New Zealand ace Peter Younghusband swaps Wellington Firebirds for a summer at Cambridge Cricket Club
Peter Younghusband has moved in illustrious circles on the cricket pitch.
The 29-year-old New Zealander is calling Clare College Sports Ground home this summer as one of the overseas players at Cambridge Cricket Club, but his true base is Wellington.
As a Firebird – one of six first-class sides in New Zealand – he has made a name for himself as not just a leg-spinning all-rounder, but also an exceptional fielder.
It is that talent that has seen Younghusband assist the Black Caps on a number of occasions.
“I’ve done quite a lot of substitute fielding for New Zealand over the years,” he explained.
“I wouldn’t say I played for New Zealand; I’m still trying my best to become a full-time playing regular in the Wellington side.
“Fielding has been a really big part of my game in recent years and every time the Black Caps seem to have Test matches or anything close by, I’m the first one they are on the phone to asking me to chuck the whites or colours on and jump on the park to help out.”
It all started a few years ago, when New Zealand were playing in Wellington.
Younghusband was not contracted at the time, but the domestic side were out of time and the national team required a substitute fielder.
“The coach at the time said ‘take Pete, he’s been training with the domestic side, is a really good fielder and will do a good job for you guys’,” said Younghusband.
“It was a one-dayer against India and normally you just end up running the drinks, maybe doing an over here or there if the bowlers want to come off briefly.
“It was Jesse Ryder that got hit when he was batting in the first innings and he got a haematoma and couldn’t walk afterwards.
“The coach, Mike Hesson, asked me to do the whole 50 overs. He said to go out there, enjoy it and don’t put too much pressure on yourself – that was the start of things and the rest is history.
“I took a catch that game, Virat Kohli of all people, and the rest of that tour they asked me to stay on board and I travelled with the team, substitute fielding.”
Younghusband has now done 25 games in all formats.
He had grown up playing with and against a lot of the players in the team, so many of them were friends anyway.
“Brendon McCullum was the captain when I first did it and he was very welcoming,” explained Younghusband.
“He was so much fun and made you feel like you were part of it but, at the end, you are there just to run the drinks and with a bit of luck you will get on the field.”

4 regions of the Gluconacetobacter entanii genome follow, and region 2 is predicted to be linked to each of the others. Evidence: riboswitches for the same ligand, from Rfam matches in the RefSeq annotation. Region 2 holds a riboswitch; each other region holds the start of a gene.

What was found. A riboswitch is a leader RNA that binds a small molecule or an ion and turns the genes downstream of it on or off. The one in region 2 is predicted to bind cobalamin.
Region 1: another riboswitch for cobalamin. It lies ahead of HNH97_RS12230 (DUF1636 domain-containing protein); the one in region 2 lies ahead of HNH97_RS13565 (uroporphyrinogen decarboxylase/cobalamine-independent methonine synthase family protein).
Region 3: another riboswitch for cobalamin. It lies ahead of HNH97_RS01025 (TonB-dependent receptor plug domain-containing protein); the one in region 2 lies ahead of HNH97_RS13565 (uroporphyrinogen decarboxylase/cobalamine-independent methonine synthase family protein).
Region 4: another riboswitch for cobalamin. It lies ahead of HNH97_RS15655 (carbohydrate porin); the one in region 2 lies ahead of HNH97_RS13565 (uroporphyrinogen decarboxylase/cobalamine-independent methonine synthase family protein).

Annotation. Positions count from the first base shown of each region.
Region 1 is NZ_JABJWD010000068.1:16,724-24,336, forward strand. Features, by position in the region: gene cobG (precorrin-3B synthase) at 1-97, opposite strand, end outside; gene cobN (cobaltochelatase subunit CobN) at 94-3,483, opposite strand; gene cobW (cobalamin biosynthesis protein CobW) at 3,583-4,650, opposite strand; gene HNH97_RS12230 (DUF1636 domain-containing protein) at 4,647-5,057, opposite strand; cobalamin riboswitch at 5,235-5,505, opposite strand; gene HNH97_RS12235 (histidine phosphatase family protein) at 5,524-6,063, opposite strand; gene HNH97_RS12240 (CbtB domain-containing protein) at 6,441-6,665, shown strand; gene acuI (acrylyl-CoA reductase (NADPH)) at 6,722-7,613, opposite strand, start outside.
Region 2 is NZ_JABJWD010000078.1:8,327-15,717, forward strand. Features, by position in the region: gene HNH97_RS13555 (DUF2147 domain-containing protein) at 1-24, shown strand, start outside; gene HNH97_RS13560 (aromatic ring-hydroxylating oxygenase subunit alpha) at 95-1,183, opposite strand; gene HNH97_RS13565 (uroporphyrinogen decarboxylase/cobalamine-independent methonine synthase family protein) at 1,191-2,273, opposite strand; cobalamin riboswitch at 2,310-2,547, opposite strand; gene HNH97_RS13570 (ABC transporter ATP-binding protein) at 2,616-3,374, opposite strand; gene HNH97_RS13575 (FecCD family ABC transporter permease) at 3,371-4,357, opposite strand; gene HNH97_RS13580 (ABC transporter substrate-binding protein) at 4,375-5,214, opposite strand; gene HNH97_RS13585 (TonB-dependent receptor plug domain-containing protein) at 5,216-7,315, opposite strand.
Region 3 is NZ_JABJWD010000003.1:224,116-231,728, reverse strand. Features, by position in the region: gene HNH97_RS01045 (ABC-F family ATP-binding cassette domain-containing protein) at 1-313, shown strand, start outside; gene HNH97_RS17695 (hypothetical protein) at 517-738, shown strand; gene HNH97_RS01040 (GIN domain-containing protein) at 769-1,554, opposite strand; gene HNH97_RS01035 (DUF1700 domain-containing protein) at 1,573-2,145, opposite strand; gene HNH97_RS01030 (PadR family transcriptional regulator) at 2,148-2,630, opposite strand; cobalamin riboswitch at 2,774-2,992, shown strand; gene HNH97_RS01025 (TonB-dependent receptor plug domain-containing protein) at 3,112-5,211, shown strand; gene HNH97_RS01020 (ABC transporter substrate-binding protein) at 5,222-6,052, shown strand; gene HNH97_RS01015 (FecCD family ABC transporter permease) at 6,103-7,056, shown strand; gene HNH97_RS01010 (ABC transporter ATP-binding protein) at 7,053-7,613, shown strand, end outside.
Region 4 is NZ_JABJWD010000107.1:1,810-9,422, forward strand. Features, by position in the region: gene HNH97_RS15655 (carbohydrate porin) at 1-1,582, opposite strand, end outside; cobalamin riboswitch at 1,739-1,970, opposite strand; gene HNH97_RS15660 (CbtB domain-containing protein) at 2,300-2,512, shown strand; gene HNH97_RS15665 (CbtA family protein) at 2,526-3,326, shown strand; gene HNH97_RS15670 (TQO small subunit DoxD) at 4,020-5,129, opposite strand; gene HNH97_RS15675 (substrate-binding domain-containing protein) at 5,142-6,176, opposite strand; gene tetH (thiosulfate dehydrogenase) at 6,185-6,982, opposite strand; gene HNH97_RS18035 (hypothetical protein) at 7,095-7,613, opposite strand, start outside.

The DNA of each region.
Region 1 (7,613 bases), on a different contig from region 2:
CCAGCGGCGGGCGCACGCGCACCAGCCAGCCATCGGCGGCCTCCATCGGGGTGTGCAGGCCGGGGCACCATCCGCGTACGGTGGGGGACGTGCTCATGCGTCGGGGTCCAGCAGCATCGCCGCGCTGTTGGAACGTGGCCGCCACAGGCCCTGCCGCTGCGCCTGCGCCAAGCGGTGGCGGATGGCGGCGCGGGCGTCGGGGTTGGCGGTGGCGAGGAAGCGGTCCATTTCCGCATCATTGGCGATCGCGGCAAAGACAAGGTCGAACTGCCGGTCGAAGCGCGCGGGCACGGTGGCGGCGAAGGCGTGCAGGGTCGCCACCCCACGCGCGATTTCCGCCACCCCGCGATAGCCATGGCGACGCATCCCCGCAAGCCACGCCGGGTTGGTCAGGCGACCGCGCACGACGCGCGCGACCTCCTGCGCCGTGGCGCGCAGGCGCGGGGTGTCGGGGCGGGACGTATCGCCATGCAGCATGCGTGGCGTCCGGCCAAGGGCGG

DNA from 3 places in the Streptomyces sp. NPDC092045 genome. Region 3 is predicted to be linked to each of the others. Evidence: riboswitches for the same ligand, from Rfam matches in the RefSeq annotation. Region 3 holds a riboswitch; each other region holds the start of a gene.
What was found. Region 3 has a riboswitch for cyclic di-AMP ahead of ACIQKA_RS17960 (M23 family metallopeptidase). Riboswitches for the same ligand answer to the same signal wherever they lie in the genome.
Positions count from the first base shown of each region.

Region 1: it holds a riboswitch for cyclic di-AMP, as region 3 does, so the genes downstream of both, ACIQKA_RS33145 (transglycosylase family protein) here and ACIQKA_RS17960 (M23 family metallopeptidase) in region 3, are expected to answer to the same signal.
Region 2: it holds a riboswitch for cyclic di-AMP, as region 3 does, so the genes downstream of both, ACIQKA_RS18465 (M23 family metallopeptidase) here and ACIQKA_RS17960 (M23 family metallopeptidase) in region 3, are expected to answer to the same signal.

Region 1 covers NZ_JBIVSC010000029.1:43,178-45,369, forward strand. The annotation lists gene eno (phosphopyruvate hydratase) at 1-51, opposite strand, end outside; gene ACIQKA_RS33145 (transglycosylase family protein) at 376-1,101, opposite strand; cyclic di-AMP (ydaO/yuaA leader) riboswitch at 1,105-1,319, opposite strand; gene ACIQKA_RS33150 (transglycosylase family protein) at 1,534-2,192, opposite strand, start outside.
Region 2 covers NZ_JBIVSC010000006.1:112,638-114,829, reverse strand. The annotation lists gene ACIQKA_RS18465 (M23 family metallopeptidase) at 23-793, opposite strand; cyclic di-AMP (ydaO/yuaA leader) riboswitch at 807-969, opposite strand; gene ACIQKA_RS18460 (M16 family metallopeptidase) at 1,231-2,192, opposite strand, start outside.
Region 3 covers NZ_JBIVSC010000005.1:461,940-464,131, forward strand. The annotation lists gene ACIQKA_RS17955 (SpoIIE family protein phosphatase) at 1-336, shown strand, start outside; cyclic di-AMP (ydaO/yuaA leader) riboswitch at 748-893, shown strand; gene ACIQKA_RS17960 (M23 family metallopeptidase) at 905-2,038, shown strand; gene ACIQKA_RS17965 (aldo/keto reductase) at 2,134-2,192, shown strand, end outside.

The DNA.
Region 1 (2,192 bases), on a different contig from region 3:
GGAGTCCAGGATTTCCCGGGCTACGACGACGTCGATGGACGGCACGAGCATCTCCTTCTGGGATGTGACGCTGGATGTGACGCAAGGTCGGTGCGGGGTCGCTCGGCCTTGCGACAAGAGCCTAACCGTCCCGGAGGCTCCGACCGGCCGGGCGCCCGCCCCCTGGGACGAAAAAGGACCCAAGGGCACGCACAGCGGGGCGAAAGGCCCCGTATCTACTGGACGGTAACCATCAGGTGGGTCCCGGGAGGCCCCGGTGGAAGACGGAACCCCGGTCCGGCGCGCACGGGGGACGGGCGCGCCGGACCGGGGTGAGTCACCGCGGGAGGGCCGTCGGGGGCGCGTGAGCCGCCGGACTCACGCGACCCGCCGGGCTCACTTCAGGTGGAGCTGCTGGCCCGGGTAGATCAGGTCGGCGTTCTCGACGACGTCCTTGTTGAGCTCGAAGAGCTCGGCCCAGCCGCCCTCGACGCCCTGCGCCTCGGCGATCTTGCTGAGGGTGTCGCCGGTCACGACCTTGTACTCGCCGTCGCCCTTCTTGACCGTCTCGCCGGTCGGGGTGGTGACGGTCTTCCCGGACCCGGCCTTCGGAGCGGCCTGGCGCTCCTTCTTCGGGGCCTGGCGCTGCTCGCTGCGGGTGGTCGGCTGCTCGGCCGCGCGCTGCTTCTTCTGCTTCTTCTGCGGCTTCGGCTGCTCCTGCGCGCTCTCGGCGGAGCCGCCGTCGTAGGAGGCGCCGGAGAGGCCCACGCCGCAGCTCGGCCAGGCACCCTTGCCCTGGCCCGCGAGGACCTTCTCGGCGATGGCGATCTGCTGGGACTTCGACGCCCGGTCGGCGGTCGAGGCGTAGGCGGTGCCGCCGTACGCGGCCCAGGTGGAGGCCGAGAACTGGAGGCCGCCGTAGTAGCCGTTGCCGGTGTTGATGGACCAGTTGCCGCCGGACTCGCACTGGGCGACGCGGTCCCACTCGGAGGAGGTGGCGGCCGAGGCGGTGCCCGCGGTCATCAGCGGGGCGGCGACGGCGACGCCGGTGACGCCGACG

It is certainly a modest comment from Younghusband as no-one would be selected in that position, for their national side, if they were not good at what they did.
It comes as, with the ever-evolving importance of the different formats of cricket, fielding has risen up the agenda in terms of key skills for players in recent years.
“I think the most important part is that I do love fielding. It’s where a lot of cricketers go wrong as they don’t actually love that part of it,” said Younghusband.
“I love being able to change the game with something special, whether it’s a run-out or a catch. When you love something, that goes a long way to trying to be good at it.
“I put a lot of work into my agility, and my catching skills probably helped.
“It was a lot of hard work, and a weird reward to start a professional career by doing a bit of substitute fielding and then leading on to a domestic contract.”
As it is the off-season in the domestic league back home, Younghusband has decided to use the final year of an ancestry visa to return to these shores.
Having done a stint playing overseas in the Netherlands, he featured for Brentwood Cricket Club in the Shepherd Neame Essex League in 2015.
The plan was to return to Brentwood this summer but, when that fell through, he was put in contact with Johnny Atkinson
It was an easy decision to make, and Younghusband is enjoying both life in the city and cricket in England.
“I love Cambridge,” he said. “It’s beautiful, I’m yet to explore it fully but my partner is coming over in three weeks and we will be real tourists when she’s here and get to know the city a bit better.
“I’ve spent quite a lot of time in the city so far and it’s stunning – an amazing place.”
He added: “The way cricket is played is slightly different to back home, and it’s nice to be able to play on such boutique little grounds in England.
“It’s a little bit different back home with a lot of shared venues and overlapping boundaries, especially on our club scene.
“It’s quite exciting every Saturday going to a new venue. It’s very competitive and there is a lot of work gone into the grounds themselves so they are really amazing.”